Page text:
The ubiquity of the world’s most popular sport occasionally makes it feel impossible to find fresh narratives about football’s most celebrated players, matches and venues. As a football reporter asked to review the Design Museum’s newest exhibition, Football: Designing the Beautiful Game, I was sceptical about how much I could learn from a show about a subject which is both profession and passion.
But the exhibition, the first of its kind to examine football from a purely design perspective, is a winning combination of style and substance, with many of the 50-plus objects on display coming with fascinating and rarely-heard backstories. It aims to shine a spotlight on the role that designers, architects and fans have played in the history of football, from performance on the pitch to the atmosphere in the stands.
From the two balls used in the inaugural World Cup Final between Argentina and Uruguay in 1930 because neither country trusted the other’s, to the ‘Scouse Bayeux Tapestry’, Peter Carney’s memorial banner to the Hillsborough victims, to images of the Coligay fan display (a Brazilian supporters’ group made up of predominantly gay men in the 1970s), the exhibition is rich in history and curiosities.
Among the intriguing items on show are the professionally-made calling cards of hooligan firms – think American Psycho meets Green Street – and the bespoke recovery shorts worn by England’s players at last summer’s European Championship, which can be fitted with long-life ice packs. Visitors will even learn the full context behind the image of England’s Bukayo Saka jumping into a swimming pool astride an inflatable unicorn during the tournament (the squad was encouraged to have pool parties as part of their rehab because they became bored and frustrated at being asked to walk up and down in the cold water after matches).
The show is split into five sections: Performance, Identity, Crowds, Spectacle and Play, and begins with the most basic elements needed for the game: balls and boots.
Visitors will discover how the design of both, from heavy leather to almost weightless synthetic materials, was influenced by the globalisation of the game and has dramatically enhanced players’ performance. On show are boots worn by Pele, Geoff Hurst and a teenage George Best – who carefully daubed his first pair with the names of each opponent he scored against – while a custom-made pair owned by German legend Matthias Sammer are especially interesting. Sammer was sponsored by adidas and refused to play in any other boots, but his club Borussia Dortmund had a deal with rival brand Nike. As a compromise, Dortmund’s kit man stitched the Nike logo onto Sammer’s adidas boots.
Even the humble stud is celebrated and offers one of the clearest examples of design triumphing over skill. As one exhibit explains, Adi Dassler (the founder of adidas) recommended the West German team switch to longer studs during their rain-soaked 1954 World Cup Final against favourites Hungary. The Germans’ new studs were far better suited to the conditions, and they recovered from 2-0 down to win 3-2, a result forever known as “the Miracle of Bern”.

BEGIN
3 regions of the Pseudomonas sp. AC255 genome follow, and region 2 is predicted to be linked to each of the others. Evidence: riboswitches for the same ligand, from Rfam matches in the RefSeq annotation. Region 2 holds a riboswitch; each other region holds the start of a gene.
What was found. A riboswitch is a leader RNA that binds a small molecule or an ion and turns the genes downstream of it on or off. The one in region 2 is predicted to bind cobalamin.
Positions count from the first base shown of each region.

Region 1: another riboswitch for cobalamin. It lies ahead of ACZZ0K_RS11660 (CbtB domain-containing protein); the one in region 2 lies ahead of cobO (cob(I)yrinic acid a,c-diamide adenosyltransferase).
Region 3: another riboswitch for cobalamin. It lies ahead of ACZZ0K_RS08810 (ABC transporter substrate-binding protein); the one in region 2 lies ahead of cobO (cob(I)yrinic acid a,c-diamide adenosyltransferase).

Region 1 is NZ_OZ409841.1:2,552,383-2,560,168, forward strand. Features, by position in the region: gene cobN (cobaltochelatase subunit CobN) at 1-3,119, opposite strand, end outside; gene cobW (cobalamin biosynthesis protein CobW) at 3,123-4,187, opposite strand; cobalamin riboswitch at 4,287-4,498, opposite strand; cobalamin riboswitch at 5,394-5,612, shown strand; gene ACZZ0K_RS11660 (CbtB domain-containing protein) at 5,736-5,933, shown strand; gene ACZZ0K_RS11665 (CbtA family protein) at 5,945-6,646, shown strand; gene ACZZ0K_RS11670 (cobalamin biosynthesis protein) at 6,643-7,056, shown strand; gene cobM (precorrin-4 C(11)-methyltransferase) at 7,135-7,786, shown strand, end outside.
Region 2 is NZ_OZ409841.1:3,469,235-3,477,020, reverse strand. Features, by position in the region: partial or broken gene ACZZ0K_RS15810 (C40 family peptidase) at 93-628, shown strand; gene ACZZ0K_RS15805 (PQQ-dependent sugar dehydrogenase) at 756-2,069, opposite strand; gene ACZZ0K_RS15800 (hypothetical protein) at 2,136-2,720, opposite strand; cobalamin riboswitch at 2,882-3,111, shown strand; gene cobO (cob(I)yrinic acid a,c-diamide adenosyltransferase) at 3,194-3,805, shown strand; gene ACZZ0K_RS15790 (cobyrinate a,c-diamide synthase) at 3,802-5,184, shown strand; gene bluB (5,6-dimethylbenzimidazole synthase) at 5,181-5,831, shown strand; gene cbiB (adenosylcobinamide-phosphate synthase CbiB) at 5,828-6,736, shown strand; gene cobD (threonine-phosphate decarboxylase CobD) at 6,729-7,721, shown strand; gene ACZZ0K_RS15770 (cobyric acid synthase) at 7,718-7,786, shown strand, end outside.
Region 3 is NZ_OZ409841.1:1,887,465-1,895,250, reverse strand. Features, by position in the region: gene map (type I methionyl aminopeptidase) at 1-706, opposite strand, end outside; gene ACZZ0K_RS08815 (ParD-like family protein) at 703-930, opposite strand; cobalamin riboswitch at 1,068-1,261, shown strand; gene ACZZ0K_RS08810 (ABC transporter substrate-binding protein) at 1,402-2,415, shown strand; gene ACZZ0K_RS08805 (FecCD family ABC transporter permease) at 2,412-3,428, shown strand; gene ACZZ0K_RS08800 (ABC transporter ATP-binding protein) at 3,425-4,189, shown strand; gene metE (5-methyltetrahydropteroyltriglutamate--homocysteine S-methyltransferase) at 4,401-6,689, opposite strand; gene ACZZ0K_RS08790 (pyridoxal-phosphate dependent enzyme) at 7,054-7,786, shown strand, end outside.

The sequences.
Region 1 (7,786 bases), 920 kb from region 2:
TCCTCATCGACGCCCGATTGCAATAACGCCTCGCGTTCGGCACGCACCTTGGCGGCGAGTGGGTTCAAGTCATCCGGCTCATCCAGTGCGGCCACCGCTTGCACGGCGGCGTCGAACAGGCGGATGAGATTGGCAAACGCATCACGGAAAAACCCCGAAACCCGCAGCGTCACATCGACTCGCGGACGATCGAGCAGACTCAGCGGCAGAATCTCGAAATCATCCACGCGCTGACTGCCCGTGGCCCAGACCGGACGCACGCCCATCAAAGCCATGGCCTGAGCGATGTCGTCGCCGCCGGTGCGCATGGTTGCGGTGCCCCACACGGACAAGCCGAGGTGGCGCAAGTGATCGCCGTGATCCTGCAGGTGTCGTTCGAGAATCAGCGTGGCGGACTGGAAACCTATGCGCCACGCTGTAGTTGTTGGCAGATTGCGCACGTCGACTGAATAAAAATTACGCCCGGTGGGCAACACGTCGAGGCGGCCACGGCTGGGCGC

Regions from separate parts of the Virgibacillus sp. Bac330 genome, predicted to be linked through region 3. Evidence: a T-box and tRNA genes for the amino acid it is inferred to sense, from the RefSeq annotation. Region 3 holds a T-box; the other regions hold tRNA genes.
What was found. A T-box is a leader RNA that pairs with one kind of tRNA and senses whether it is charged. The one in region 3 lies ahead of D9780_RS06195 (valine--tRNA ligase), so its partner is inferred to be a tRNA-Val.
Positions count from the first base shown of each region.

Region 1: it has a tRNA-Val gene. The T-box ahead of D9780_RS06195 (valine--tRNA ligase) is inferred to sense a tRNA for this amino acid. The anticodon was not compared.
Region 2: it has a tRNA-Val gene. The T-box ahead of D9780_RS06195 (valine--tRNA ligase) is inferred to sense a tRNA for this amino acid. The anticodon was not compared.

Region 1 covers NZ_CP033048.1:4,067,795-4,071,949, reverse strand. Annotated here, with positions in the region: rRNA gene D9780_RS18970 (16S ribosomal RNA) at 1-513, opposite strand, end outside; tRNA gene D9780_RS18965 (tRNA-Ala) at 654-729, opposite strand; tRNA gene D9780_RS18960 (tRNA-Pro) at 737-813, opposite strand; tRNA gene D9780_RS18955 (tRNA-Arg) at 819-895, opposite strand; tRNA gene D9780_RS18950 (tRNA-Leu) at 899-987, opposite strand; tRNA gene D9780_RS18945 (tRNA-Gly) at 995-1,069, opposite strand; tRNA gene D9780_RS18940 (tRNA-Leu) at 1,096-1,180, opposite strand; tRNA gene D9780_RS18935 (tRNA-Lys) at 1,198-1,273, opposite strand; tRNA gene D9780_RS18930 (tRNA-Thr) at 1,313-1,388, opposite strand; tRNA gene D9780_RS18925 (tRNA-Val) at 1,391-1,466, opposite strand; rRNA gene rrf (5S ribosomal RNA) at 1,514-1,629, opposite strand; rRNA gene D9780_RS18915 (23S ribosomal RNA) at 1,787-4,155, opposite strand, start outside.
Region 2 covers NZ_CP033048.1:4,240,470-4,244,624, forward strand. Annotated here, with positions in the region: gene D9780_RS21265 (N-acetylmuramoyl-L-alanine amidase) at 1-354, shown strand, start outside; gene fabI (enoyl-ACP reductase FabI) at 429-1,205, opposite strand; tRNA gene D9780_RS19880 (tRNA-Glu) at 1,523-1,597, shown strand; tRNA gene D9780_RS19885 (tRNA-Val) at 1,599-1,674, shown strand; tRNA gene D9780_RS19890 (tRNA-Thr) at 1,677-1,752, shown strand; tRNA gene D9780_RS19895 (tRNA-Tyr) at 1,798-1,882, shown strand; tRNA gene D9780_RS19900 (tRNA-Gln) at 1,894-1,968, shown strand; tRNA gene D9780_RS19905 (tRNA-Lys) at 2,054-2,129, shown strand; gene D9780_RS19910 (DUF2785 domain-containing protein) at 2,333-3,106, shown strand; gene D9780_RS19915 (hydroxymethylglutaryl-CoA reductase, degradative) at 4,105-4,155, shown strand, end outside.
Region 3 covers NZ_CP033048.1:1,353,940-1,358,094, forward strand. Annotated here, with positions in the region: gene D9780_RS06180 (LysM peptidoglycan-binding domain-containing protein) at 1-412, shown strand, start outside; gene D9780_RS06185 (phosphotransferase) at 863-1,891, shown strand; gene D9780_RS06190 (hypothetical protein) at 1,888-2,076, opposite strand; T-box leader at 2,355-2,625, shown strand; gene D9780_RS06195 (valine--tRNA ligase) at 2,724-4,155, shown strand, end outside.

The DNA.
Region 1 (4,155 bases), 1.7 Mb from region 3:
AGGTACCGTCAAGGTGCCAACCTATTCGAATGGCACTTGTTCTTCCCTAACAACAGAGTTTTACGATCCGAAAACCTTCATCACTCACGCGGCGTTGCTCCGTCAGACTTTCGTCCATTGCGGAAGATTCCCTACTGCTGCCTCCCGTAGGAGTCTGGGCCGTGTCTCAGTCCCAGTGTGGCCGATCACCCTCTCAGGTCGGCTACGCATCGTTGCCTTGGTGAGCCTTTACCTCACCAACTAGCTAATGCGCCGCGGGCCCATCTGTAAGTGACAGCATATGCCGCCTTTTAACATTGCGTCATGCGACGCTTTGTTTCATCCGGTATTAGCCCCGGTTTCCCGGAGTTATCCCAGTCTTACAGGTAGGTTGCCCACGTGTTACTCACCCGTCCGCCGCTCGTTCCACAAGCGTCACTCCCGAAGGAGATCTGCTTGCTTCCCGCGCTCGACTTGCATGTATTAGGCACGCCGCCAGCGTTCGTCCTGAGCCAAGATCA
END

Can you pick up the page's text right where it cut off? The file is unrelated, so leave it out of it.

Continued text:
An eye-catching selection of kits, including rare match-worn shirts belonging to Lionel Messi and Diego Maradona and offerings from local grassroots clubs, are in keeping with the trend for retro replicas, while visitors will be guided through some of the world’s most iconic stadia, from the work of 20th century Scot Archibald Leitch to new designs by leading industry figures Herzog & de Meuron, Zaha Hadid Architects and Populous, who went to great lengths to consider the acoustics in building Tottenham Hotspur’s new £1.2billion home, ensuring the stadium design has had a direct impact on atmosphere.
A scale model of de Meuron’s Estadio Municipal de Braga, built into the face of a disused quarry, is particularly striking, and has earned praise for its inclusivity, allowing supporters without tickets to clamber up the surrounding rocks to watch the action for free.
The 90-minute feature film, Zidane: A 21st Century Portrait, directed by contemporary artists Douglas Gordon and Philippe Parreno, offers visitors the chance to experience every second of the French legend’s penultimate game of his career, while visitors can also relive being in a match-day crowd through an immersive stadium experience.
The show concludes by recognising the playing of the game outside of the pitch; celebrate the Subbuteo world champion, be inspired to reintroduce ‘Blow Football’ and revel in the impact of videogames like Football Manager and the FIFA series.
Packed with colour and with an immersive set replicating elements of stadia, the show looks, feels and sounds authentic. Archived radio clips transporting visitors through history, and the BBC’s Peter Jones signing off from his last report at Hillsborough on April 15, 1989 – “And the sun shines now…” – will stay with you.
The exhibition was created in collaboration with the National Football Museum in Manchester, which has loaned various objects, and is is well-timed, coming ahead of this year’s World Cup in Qatar and in the year of the 150th anniversary of the Football Association. For supporters gearing up for the tournament, or anyone with an interest in design, style or history, the show is a treasure trove of information, so even the most erudite football fan should come away with new perspectives and anecdotes about the game.
Design Museum, to August 29, designmuseum.org